After the 7/7 bombings in London, polls revealed that 68 percent of British Muslims believe that British citizens who “insult Islam” should be arrested and prosecuted.

See, no problem at all integrating into Western civilization. It’s not like their just going to start raping and murdering 14-year-old Jewish girls, or start up underage sex-trafficking rings. But the people making the immigration policy don’t care about public safety. They want to appear compassionate. And they do it by spending other people’s money and by risking other people’s safety. There is no concern for the money and safety of taxpayers, the important thing is that the politicians feel good about themselves. They’re better than the people who they stick with the bill. Or the people they stick with the machete. I know that compassionate leftists like Russell Moore want me to think that they are good people, but I don’t. Because I always think of the victims of their compassion. Anyone who votes for more immigration without oversight and accountability is responsible for the harm.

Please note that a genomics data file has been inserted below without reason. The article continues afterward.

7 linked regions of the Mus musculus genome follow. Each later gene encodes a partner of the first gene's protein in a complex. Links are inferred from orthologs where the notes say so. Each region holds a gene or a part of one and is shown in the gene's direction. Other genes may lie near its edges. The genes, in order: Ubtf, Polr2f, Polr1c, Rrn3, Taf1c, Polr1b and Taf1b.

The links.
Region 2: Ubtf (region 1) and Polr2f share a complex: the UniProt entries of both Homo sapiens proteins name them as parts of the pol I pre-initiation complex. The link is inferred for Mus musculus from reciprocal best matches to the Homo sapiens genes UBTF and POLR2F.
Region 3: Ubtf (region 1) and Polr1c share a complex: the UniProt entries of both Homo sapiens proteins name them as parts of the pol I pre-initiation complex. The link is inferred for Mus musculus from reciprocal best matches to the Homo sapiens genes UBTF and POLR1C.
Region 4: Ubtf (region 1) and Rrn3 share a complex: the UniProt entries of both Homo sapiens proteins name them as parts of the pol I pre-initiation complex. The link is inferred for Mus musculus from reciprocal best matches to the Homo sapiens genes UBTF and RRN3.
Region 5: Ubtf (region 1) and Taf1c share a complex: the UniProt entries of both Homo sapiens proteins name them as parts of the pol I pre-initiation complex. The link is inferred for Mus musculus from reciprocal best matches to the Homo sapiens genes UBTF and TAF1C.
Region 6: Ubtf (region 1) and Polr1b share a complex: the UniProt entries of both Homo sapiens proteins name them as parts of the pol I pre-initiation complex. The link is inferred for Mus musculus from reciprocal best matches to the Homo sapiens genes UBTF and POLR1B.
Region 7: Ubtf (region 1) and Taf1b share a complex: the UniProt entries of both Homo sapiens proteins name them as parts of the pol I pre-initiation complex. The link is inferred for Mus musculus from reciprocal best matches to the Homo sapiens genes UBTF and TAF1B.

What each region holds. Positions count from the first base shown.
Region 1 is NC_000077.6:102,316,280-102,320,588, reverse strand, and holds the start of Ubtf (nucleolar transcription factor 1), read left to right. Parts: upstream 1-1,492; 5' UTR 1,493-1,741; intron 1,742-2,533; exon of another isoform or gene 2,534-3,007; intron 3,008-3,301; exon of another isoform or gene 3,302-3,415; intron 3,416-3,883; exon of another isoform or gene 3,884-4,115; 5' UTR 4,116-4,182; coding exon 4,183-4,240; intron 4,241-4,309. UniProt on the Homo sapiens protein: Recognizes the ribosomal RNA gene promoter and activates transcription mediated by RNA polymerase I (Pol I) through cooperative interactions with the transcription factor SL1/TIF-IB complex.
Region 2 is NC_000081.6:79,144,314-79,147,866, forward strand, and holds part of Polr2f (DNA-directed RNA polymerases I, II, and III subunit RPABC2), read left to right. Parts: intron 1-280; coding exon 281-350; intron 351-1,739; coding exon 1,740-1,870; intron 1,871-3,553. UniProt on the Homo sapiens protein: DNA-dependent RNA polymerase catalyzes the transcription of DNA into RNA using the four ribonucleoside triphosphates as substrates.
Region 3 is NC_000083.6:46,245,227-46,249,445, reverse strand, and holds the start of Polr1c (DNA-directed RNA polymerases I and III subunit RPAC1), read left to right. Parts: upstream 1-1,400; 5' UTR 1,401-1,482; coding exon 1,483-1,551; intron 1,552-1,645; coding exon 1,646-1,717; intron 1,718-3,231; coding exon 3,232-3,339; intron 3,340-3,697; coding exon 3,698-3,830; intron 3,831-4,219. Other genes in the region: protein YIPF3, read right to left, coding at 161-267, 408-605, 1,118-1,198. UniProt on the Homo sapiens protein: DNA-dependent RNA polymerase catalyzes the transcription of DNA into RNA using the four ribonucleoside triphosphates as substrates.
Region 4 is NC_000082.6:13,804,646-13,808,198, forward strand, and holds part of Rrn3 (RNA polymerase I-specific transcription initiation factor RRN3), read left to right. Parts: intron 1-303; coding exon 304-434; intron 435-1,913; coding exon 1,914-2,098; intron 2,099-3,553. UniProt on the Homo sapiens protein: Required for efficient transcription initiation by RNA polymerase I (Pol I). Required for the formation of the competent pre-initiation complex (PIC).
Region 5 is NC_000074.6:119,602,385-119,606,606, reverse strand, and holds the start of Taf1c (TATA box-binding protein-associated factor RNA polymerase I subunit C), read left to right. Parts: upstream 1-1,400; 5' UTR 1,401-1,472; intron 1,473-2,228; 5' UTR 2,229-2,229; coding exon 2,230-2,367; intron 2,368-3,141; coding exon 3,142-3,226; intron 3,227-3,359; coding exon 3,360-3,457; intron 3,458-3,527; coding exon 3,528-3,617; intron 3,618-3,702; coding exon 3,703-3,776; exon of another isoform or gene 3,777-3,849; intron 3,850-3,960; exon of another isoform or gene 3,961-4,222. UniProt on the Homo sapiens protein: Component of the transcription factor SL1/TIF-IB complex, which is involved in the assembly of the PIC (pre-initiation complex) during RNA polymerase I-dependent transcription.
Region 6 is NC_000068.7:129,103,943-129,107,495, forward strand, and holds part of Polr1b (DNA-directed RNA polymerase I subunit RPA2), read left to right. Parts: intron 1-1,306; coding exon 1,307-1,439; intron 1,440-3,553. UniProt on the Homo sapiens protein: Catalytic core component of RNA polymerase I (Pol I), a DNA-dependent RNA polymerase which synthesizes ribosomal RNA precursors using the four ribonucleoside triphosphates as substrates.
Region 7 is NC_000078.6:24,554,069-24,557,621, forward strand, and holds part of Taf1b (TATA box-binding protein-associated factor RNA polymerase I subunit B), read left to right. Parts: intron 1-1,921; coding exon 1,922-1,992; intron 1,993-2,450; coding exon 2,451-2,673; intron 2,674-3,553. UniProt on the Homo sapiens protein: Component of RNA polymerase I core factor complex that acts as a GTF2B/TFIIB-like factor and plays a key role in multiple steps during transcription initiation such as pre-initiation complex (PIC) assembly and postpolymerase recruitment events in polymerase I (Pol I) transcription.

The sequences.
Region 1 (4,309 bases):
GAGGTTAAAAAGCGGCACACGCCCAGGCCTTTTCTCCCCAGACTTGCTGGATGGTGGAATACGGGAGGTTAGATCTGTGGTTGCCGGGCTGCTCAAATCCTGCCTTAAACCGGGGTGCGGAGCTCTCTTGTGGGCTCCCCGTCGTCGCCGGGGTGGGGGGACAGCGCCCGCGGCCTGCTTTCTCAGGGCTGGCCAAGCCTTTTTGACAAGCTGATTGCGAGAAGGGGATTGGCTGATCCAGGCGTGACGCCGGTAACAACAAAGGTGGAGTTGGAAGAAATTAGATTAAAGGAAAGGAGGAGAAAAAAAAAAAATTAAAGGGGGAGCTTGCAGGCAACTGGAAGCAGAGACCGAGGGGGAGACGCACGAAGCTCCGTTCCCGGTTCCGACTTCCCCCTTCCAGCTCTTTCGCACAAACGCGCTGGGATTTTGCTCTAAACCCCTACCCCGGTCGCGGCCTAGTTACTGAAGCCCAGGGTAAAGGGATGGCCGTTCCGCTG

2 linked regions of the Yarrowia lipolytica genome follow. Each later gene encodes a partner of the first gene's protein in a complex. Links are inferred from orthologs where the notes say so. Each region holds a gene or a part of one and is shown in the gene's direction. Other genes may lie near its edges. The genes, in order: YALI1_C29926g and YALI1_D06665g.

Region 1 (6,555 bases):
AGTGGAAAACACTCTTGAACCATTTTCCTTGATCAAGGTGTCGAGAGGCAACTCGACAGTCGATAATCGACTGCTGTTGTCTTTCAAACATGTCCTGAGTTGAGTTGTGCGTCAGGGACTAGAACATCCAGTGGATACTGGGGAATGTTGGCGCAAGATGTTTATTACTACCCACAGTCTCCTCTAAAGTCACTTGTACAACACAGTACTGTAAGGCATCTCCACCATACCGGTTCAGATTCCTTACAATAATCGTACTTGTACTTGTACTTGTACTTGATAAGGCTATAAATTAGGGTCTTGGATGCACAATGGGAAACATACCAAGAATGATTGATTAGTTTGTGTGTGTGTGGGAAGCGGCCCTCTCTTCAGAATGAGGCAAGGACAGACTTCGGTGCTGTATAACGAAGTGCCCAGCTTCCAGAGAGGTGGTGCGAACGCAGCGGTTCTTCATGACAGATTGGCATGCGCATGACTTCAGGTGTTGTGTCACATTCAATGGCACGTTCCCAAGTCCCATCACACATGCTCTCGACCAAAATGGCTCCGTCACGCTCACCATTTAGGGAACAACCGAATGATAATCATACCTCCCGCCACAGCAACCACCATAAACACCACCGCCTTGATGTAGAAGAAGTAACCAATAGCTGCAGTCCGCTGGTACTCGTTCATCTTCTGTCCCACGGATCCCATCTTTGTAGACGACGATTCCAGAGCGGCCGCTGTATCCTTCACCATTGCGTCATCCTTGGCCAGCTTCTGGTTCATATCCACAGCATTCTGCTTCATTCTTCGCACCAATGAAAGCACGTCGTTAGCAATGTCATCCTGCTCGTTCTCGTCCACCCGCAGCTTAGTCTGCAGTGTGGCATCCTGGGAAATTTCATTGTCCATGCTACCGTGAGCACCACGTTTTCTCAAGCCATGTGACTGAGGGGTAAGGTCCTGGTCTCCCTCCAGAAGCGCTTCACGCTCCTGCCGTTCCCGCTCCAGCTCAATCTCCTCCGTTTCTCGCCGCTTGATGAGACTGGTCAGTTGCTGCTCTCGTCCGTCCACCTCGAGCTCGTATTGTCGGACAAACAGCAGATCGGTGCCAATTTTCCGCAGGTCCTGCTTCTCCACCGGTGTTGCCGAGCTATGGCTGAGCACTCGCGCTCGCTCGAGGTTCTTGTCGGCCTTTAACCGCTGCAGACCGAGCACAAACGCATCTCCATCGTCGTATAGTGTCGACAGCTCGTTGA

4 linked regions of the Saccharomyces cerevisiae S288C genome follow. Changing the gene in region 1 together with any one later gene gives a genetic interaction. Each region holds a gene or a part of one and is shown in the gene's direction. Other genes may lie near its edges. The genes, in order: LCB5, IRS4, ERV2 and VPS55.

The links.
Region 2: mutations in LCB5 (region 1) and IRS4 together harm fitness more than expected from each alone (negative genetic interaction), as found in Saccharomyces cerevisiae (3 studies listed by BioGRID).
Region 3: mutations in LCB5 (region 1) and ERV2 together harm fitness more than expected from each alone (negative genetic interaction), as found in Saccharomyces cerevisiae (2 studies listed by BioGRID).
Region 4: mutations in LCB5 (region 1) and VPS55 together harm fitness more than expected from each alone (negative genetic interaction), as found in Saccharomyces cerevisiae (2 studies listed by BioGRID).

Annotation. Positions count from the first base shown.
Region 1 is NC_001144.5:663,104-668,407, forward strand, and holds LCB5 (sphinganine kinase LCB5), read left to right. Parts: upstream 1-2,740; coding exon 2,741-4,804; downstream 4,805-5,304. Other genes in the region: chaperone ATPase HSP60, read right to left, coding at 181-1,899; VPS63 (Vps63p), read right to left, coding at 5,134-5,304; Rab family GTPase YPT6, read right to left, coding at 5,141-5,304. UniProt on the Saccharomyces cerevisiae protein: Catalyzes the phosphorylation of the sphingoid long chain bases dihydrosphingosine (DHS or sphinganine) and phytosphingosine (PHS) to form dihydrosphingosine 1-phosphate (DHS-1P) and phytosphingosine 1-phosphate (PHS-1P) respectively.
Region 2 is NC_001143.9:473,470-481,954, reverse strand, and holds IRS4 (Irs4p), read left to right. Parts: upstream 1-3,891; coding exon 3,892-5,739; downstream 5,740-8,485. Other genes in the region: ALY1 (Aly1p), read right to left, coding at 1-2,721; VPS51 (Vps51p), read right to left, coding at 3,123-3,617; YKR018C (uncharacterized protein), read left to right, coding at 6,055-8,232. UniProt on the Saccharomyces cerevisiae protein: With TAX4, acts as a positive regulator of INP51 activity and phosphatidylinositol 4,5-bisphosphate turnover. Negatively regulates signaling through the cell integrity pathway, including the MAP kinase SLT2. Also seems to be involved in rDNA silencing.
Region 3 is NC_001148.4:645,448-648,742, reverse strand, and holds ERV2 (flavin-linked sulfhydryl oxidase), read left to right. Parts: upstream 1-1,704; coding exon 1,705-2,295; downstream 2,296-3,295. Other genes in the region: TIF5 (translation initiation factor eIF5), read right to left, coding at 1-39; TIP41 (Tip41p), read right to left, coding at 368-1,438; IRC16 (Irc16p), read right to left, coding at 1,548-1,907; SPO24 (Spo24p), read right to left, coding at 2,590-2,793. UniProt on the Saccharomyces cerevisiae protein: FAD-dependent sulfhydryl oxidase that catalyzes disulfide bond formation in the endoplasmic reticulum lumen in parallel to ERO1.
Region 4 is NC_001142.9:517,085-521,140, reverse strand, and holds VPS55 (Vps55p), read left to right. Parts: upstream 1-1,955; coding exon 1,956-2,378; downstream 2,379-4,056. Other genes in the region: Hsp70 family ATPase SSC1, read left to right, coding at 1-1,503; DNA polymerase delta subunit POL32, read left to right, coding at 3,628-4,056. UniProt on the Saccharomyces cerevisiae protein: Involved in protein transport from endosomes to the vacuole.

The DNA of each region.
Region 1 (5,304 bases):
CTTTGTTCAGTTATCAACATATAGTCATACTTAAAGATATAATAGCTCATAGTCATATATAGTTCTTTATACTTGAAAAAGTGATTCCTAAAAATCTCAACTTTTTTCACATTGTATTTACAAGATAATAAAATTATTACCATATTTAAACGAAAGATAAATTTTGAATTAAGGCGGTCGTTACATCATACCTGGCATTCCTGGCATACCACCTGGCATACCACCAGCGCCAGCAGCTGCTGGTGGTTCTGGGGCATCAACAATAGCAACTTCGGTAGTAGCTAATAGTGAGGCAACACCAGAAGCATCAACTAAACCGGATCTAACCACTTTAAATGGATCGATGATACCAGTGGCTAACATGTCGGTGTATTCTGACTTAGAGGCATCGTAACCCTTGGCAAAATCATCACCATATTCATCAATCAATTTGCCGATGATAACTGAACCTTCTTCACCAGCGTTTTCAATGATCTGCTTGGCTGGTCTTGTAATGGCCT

For me, the most interesting part of the book was not about why secular leftist politicians decided to open up the borders, how many Muslim immigrants commit crimes against their welcoming hosts, how European activists subvert the law to welcome in more immigrants (including lying about their own rapes at the hands of Muslim refugees, to cover for the rapist), or how the police cover up crimes committed by Muslim refugees and immigrants. The most interesting part was how anyone who tries to make public safety or fiscal arguments against the mass importation of low-skilled Muslims was vilified. Careers were ended. Reputations were ruined. And then the Muslims themselves would launch lawsuits or take more violent, and even murderous, measures to silence their critics.